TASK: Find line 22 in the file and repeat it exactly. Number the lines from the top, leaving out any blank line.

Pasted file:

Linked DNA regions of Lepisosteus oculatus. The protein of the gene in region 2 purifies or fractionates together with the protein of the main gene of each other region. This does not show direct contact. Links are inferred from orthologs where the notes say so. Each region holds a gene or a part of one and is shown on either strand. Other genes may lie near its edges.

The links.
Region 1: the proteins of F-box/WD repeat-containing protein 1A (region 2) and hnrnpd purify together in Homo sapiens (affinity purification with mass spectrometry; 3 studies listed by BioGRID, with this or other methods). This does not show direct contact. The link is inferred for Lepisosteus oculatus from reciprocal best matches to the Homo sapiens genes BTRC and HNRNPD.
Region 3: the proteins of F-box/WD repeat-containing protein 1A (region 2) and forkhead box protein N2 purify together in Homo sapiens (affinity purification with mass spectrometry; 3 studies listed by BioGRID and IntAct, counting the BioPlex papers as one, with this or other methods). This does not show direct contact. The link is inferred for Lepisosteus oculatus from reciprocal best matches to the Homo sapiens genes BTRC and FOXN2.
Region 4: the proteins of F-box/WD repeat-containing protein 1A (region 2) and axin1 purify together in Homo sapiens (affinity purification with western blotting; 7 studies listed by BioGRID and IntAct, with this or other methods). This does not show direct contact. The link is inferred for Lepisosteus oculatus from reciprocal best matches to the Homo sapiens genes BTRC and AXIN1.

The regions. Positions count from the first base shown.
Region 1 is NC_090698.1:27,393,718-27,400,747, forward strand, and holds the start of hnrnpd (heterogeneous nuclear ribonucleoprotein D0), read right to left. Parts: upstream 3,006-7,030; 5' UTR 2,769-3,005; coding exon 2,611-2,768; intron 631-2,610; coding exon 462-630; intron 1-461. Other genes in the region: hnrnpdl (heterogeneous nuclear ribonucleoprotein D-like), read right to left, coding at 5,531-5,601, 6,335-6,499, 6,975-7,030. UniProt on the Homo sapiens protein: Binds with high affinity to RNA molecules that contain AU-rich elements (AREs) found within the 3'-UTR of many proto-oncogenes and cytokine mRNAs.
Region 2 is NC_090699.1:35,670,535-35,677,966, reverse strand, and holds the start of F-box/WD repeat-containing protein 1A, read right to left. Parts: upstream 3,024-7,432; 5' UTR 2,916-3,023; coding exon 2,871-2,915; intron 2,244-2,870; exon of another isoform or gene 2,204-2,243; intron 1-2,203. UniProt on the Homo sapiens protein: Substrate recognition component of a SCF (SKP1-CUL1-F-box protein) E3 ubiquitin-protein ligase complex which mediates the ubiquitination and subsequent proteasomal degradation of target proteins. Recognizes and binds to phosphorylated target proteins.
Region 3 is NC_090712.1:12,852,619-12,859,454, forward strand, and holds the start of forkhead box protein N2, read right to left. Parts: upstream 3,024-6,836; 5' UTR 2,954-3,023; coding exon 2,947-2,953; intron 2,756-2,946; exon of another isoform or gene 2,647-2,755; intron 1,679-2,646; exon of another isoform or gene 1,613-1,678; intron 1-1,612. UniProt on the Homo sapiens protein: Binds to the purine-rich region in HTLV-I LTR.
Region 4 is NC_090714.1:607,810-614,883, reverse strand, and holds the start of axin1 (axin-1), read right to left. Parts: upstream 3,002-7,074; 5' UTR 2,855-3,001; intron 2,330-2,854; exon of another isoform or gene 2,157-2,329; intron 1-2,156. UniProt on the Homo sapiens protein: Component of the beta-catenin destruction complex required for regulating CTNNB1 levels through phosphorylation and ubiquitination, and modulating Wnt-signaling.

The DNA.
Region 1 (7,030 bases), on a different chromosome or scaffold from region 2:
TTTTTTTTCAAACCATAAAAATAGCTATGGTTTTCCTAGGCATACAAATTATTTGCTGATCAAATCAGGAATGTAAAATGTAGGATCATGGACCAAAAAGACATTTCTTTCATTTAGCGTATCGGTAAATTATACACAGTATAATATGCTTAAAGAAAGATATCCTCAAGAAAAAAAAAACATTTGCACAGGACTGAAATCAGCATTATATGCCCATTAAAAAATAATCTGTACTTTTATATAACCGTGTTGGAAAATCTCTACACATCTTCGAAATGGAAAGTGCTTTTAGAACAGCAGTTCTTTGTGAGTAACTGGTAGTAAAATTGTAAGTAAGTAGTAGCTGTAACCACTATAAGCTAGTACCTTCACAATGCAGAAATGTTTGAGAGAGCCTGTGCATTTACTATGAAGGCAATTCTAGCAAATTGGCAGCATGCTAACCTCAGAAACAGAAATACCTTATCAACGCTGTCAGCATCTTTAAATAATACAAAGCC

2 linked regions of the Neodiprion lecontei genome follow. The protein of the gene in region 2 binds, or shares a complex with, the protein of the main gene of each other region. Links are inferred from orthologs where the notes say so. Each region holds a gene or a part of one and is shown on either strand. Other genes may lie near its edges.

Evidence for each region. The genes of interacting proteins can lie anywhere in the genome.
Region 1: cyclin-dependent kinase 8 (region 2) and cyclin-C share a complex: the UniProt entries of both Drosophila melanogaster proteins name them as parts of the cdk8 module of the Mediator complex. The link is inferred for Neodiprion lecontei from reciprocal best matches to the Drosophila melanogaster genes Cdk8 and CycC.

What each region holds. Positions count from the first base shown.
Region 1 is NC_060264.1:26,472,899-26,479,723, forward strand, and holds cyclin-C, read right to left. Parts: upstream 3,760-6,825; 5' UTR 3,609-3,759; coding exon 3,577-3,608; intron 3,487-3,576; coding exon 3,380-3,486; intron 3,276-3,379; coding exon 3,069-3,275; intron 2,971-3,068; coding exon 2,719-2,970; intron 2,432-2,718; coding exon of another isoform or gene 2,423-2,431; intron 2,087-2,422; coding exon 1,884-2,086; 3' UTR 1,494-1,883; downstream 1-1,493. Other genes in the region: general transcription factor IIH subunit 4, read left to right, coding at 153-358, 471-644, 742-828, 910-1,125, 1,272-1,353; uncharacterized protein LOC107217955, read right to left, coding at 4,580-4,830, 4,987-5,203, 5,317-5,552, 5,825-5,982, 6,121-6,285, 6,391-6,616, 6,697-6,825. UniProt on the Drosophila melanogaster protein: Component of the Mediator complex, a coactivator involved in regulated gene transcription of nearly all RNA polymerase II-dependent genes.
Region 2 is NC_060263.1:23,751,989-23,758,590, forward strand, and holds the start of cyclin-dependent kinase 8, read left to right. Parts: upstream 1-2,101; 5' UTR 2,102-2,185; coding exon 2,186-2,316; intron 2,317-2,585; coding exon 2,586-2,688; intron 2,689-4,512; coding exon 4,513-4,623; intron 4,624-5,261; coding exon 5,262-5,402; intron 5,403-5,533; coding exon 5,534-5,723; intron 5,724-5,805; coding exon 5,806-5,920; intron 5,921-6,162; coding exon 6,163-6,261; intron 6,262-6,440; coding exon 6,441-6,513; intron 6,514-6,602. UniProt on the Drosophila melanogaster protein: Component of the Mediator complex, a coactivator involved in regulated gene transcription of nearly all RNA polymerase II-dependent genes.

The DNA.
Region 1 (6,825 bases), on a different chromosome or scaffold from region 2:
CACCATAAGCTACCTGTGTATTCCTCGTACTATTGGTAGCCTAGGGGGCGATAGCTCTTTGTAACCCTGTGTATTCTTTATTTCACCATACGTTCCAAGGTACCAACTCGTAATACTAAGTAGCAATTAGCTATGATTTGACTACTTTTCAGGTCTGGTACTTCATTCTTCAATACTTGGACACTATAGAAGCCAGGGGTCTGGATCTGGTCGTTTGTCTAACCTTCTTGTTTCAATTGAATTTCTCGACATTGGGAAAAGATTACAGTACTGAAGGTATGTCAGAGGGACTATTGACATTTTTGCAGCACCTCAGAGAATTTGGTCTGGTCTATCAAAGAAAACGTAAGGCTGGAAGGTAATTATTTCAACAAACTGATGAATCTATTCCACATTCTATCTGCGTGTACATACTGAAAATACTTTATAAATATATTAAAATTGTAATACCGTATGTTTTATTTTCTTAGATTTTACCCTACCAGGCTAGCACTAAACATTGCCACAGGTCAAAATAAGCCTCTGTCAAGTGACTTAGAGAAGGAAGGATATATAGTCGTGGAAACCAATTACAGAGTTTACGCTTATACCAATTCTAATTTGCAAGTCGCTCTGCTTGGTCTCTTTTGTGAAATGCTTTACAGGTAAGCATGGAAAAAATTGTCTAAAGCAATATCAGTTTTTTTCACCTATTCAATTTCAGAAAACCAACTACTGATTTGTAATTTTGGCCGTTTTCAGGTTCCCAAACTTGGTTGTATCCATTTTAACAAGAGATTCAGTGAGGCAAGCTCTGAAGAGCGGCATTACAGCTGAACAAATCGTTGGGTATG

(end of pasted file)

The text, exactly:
CACCATAAGCTACCTGTGTATTCCTCGTACTATTGGTAGCCTAGGGGGCGATAGCTCTTTGTAACCCTGTGTATTCTTTATTTCACCATACGTTCCAAGGTACCAACTCGTAATACTAAGTAGCAATTAGCTATGATTTGACTACTTTTCAGGTCTGGTACTTCATTCTTCAATACTTGGACACTATAGAAGCCAGGGGTCTGGATCTGGTCGTTTGTCTAACCTTCTTGTTTCAATTGAATTTCTCGACATTGGGAAAAGATTACAGTACTGAAGGTATGTCAGAGGGACTATTGACATTTTTGCAGCACCTCAGAGAATTTGGTCTGGTCTATCAAAGAAAACGTAAGGCTGGAAGGTAATTATTTCAACAAACTGATGAATCTATTCCACATTCTATCTGCGTGTACATACTGAAAATACTTTATAAATATATTAAAATTGTAATACCGTATGTTTTATTTTCTTAGATTTTACCCTACCAGGCTAGCACTAAACATTGCCACAGGTCAAAATAAGCCTCTGTCAAGTGACTTAGAGAAGGAAGGATATATAGTCGTGGAAACCAATTACAGAGTTTACGCTTATACCAATTCTAATTTGCAAGTCGCTCTGCTTGGTCTCTTTTGTGAAATGCTTTACAGGTAAGCATGGAAAAAATTGTCTAAAGCAATATCAGTTTTTTTCACCTATTCAATTTCAGAAAACCAACTACTGATTTGTAATTTTGGCCGTTTTCAGGTTCCCAAACTTGGTTGTATCCATTTTAACAAGAGATTCAGTGAGGCAAGCTCTGAAGAGCGGCATTACAGCTGAACAAATCGTTGGGTATG